OpenAI’s Sparse Transformers model set records at sequence prediction tasks in text, image and sound data. It’s an attention-based model:
In Transformers, every output element is connected to every input element, and the weightings between them are dynamically calculated based upon the circumstances, a process called attention. While it is believed that this allows Transformers to be more flexible than models with fixed connectivity patterns, in practice it requires the creation of an N×N attention matrix for every layer and attention head, which can consume large amounts of memory when applied to data types with many elements, like images or raw audio.
One of the biggest contributions by authors Rewon Child et al. is an O(N×sqrt(N)) reformulation of Transformer self-attention, compared to the previous O(N×N) formulation. This allowed them to attack problems with larger data sizes (like images and audio) and longer-distance dependencies within the data, beating the state of the art for the density estimation task on CIFAR-10, Enwik8, and Imagenet 64. Although this is an impressive improvement, the authors think it can be taken further in combination with multi-scale approaches. More:
Google has open-sourced a TensorFlow implementation of MorphNet,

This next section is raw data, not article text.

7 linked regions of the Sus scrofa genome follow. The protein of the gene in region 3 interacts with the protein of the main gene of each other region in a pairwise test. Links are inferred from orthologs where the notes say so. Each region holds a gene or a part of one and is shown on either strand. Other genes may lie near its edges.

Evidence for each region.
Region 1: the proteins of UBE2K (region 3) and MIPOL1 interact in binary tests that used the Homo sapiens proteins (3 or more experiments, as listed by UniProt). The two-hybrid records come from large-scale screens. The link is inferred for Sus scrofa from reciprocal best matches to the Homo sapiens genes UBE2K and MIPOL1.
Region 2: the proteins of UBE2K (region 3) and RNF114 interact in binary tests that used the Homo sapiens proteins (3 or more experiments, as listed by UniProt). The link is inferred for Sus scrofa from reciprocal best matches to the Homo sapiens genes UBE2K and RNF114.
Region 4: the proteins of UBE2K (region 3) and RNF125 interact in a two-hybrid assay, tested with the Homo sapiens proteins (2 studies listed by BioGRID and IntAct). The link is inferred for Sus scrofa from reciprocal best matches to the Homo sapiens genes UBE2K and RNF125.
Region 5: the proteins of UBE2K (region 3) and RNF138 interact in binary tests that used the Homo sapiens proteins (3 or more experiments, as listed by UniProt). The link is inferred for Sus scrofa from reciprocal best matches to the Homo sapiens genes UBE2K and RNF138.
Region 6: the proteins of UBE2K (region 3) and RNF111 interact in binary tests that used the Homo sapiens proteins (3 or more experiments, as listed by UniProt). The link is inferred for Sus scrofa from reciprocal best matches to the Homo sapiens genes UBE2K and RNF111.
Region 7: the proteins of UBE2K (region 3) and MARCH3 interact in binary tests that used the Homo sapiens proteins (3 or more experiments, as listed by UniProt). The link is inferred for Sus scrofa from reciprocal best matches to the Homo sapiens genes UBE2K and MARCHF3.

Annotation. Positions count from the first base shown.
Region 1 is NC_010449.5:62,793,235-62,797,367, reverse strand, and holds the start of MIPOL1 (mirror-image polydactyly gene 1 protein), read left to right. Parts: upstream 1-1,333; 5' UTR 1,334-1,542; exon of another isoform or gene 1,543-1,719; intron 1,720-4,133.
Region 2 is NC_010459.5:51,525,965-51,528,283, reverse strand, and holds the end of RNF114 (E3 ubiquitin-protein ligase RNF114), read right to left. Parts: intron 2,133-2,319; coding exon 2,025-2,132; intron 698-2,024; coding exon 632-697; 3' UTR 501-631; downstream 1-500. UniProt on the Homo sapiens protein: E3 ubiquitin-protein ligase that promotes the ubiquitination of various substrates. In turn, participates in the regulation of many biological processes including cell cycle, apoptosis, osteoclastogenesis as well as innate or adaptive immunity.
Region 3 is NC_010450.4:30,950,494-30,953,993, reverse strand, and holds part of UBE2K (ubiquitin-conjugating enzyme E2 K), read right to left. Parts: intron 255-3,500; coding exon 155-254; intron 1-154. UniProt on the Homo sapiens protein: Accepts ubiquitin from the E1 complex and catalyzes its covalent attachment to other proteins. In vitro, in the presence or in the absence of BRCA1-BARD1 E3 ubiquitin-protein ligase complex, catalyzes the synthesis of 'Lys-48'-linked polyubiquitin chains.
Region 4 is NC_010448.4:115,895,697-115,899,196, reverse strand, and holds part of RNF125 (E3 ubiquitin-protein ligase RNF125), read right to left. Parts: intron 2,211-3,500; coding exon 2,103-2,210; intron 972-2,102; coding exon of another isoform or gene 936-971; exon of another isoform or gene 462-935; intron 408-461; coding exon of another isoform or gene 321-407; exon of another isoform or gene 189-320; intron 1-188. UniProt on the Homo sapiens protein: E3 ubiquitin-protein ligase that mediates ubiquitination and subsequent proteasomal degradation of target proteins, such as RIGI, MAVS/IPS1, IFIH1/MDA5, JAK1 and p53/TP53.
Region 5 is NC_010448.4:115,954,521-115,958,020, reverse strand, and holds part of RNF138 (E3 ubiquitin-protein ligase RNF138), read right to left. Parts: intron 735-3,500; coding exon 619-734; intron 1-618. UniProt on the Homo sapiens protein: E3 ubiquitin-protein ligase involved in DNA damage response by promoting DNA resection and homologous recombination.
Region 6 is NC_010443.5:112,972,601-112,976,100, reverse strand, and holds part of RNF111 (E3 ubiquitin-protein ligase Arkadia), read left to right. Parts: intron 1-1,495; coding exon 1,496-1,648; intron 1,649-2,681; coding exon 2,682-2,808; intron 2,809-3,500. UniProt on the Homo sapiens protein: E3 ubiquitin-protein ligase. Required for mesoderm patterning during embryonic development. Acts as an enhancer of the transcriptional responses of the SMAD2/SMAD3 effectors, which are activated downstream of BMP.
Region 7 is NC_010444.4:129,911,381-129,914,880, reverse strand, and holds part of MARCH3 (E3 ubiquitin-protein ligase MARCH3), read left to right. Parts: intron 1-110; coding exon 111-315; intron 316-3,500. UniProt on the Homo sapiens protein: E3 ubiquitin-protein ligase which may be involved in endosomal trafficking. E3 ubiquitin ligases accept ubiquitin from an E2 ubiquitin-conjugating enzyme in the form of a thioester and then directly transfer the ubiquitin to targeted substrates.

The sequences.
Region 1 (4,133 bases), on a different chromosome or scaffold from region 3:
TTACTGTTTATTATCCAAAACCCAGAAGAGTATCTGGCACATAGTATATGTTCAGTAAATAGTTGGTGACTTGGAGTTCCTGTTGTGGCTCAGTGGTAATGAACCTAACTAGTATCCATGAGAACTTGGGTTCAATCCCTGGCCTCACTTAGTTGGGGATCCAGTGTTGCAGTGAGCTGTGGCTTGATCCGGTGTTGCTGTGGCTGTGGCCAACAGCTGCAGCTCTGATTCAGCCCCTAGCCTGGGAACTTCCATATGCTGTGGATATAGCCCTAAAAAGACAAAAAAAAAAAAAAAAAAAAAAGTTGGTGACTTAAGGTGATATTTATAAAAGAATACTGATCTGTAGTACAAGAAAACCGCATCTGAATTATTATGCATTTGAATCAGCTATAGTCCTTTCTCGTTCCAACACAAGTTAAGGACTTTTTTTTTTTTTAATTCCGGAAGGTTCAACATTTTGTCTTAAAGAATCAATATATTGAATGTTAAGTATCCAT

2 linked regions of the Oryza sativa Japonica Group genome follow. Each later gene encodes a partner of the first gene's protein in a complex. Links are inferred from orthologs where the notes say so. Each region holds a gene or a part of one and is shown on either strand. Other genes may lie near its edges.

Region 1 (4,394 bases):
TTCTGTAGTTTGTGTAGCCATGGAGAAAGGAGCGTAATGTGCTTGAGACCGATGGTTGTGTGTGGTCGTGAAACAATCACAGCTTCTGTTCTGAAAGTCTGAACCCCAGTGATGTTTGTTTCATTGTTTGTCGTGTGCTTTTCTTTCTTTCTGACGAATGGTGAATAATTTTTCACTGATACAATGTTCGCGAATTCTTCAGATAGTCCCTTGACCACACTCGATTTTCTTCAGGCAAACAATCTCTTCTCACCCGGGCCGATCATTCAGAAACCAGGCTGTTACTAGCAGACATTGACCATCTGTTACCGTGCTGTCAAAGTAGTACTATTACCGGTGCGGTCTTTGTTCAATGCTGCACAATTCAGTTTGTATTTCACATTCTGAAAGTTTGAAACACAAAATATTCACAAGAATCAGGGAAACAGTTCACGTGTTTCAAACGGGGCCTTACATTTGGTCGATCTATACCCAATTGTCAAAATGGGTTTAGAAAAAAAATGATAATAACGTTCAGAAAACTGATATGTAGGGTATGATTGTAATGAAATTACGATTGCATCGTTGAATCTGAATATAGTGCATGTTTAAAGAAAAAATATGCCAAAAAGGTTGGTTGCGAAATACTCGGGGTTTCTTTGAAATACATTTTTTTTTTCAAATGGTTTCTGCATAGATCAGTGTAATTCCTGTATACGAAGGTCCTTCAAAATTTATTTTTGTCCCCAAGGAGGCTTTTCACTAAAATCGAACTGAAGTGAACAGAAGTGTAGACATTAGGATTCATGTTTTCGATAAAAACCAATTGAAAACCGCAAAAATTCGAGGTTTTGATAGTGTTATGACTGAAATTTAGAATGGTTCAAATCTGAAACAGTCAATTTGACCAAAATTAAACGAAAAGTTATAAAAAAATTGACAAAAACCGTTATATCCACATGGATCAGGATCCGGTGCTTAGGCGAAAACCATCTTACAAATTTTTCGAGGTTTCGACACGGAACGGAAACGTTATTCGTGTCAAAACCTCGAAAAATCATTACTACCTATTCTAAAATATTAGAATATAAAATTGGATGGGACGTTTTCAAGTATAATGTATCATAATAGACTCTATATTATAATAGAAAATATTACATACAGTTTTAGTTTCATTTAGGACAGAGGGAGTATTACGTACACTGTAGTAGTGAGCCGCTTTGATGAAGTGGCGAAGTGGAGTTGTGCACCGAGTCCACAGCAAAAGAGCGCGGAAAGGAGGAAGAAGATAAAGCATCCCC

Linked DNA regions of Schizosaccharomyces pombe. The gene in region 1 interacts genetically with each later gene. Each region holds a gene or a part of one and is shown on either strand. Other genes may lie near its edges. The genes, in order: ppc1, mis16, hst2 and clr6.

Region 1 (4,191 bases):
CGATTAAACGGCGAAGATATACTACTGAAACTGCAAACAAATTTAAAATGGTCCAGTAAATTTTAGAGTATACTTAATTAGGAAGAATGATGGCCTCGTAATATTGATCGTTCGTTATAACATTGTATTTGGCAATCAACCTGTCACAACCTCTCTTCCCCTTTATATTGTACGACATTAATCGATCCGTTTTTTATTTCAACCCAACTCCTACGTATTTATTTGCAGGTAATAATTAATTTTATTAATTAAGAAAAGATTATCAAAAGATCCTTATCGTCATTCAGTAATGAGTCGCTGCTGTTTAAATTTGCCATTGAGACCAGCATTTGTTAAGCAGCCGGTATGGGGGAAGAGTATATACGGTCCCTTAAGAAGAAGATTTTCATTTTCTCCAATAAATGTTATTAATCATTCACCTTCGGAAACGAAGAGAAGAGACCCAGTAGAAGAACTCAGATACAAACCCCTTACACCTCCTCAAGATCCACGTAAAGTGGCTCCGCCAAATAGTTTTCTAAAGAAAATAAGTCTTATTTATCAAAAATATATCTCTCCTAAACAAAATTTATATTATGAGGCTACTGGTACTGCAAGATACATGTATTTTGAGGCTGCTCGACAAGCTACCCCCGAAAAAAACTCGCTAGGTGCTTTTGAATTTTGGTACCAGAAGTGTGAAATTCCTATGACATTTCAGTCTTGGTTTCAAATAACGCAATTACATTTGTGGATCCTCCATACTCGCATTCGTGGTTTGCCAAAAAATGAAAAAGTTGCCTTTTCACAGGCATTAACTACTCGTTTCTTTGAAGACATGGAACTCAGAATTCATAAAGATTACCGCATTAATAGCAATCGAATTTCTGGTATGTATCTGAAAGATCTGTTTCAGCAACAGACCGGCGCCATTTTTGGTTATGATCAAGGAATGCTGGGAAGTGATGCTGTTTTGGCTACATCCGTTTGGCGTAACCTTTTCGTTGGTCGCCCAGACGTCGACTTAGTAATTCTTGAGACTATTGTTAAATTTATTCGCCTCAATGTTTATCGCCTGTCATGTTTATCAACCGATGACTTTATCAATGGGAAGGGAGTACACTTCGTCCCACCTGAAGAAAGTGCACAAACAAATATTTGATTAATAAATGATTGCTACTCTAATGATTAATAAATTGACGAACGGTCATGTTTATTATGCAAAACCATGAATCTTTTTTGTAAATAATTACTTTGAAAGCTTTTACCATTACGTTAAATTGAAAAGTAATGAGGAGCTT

a tool that “takes an existing neural network as input and produces a new neural network that is smaller, faster, and yields better performance tailored to a new problem.” MorphNet works in a cycle of two phases: a shrinking
phase that prunes inefficient neurons from the network, and an expanding
phase that uniformly grows all layers using a width multiplier. Together, these two phases result in computation (in terms of FLOPs or model size) being reallocated to places where it is most effective. When applied to the Inception V2 network
trained on Imagenet
, MorphNet reduces FLOPs per inference by 11-15% without degrading the accuracy. More:
Adam King wrote an in-depth explanation of how GauGAN works.
NVIDIA’s GauGAN tool that can automatically transform sketches into photorealistic landscapes (see DT #10
) is powered by a recent Generative Adversarial Network (GAN) architecture called SPADE. King’s excellent post explains everything from the original Goodfellow GAN and pix2pixHD, to the problems with these methods and how SPADE solves them. Read it here: Photos from Crude Sketches: NVIDIA’s GauGAN Explained Visually
Quick ML resource links ⚡️